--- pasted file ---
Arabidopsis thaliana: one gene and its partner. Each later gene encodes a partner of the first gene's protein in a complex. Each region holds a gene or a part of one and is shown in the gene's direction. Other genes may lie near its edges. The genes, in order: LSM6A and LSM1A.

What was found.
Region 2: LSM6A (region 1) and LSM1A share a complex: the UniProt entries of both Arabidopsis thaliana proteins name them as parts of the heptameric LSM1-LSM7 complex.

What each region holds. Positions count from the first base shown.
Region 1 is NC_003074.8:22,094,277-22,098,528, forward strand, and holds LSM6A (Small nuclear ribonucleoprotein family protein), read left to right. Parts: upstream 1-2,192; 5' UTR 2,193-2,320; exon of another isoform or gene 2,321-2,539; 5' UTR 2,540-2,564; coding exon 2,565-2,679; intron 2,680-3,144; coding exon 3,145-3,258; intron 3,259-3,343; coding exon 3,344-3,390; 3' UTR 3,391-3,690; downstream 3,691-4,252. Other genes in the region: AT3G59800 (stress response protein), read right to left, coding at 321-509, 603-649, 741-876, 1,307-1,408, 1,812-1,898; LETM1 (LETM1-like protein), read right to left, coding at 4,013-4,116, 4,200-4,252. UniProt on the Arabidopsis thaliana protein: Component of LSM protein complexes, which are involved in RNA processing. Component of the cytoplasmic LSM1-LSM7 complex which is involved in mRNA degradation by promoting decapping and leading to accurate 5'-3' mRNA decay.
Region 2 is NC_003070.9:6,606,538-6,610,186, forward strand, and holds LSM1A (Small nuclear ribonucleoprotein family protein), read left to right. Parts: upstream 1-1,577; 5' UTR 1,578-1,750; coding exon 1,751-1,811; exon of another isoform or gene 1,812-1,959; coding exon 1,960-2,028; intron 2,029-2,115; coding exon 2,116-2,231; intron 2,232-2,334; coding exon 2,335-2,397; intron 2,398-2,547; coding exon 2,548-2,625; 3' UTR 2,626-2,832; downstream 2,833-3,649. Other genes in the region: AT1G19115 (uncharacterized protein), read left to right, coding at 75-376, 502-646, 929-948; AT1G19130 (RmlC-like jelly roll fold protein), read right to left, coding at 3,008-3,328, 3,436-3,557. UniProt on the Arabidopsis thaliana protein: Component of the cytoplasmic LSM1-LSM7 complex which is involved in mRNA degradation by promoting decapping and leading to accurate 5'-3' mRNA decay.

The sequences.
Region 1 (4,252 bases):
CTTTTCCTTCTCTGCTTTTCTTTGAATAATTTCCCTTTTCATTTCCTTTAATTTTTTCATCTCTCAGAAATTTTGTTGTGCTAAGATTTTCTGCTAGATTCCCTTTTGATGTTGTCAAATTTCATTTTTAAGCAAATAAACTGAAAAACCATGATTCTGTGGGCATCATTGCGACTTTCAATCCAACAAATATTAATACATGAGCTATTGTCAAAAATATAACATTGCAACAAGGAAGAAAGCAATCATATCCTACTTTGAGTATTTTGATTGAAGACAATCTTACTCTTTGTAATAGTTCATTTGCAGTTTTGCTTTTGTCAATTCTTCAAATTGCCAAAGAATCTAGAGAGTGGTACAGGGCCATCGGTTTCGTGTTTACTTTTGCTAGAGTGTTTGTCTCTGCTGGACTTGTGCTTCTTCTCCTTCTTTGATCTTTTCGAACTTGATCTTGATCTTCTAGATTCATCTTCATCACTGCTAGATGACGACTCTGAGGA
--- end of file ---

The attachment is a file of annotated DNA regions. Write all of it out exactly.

Arabidopsis thaliana: one gene and its partner. Each later gene encodes a partner of the first gene's protein in a complex. Each region holds a gene or a part of one and is shown in the gene's direction. Other genes may lie near its edges. The genes, in order: LSM6A and LSM1A.

What was found.
Region 2: LSM6A (region 1) and LSM1A share a complex: the UniProt entries of both Arabidopsis thaliana proteins name them as parts of the heptameric LSM1-LSM7 complex.

What each region holds. Positions count from the first base shown.
Region 1 is NC_003074.8:22,094,277-22,098,528, forward strand, and holds LSM6A (Small nuclear ribonucleoprotein family protein), read left to right. Parts: upstream 1-2,192; 5' UTR 2,193-2,320; exon of another isoform or gene 2,321-2,539; 5' UTR 2,540-2,564; coding exon 2,565-2,679; intron 2,680-3,144; coding exon 3,145-3,258; intron 3,259-3,343; coding exon 3,344-3,390; 3' UTR 3,391-3,690; downstream 3,691-4,252. Other genes in the region: AT3G59800 (stress response protein), read right to left, coding at 321-509, 603-649, 741-876, 1,307-1,408, 1,812-1,898; LETM1 (LETM1-like protein), read right to left, coding at 4,013-4,116, 4,200-4,252. UniProt on the Arabidopsis thaliana protein: Component of LSM protein complexes, which are involved in RNA processing. Component of the cytoplasmic LSM1-LSM7 complex which is involved in mRNA degradation by promoting decapping and leading to accurate 5'-3' mRNA decay.
Region 2 is NC_003070.9:6,606,538-6,610,186, forward strand, and holds LSM1A (Small nuclear ribonucleoprotein family protein), read left to right. Parts: upstream 1-1,577; 5' UTR 1,578-1,750; coding exon 1,751-1,811; exon of another isoform or gene 1,812-1,959; coding exon 1,960-2,028; intron 2,029-2,115; coding exon 2,116-2,231; intron 2,232-2,334; coding exon 2,335-2,397; intron 2,398-2,547; coding exon 2,548-2,625; 3' UTR 2,626-2,832; downstream 2,833-3,649. Other genes in the region: AT1G19115 (uncharacterized protein), read left to right, coding at 75-376, 502-646, 929-948; AT1G19130 (RmlC-like jelly roll fold protein), read right to left, coding at 3,008-3,328, 3,436-3,557. UniProt on the Arabidopsis thaliana protein: Component of the cytoplasmic LSM1-LSM7 complex which is involved in mRNA degradation by promoting decapping and leading to accurate 5'-3' mRNA decay.

The sequences.
Region 1 (4,252 bases):
CTTTTCCTTCTCTGCTTTTCTTTGAATAATTTCCCTTTTCATTTCCTTTAATTTTTTCATCTCTCAGAAATTTTGTTGTGCTAAGATTTTCTGCTAGATTCCCTTTTGATGTTGTCAAATTTCATTTTTAAGCAAATAAACTGAAAAACCATGATTCTGTGGGCATCATTGCGACTTTCAATCCAACAAATATTAATACATGAGCTATTGTCAAAAATATAACATTGCAACAAGGAAGAAAGCAATCATATCCTACTTTGAGTATTTTGATTGAAGACAATCTTACTCTTTGTAATAGTTCATTTGCAGTTTTGCTTTTGTCAATTCTTCAAATTGCCAAAGAATCTAGAGAGTGGTACAGGGCCATCGGTTTCGTGTTTACTTTTGCTAGAGTGTTTGTCTCTGCTGGACTTGTGCTTCTTCTCCTTCTTTGATCTTTTCGAACTTGATCTTGATCTTCTAGATTCATCTTCATCACTGCTAGATGACGACTCTGAGGA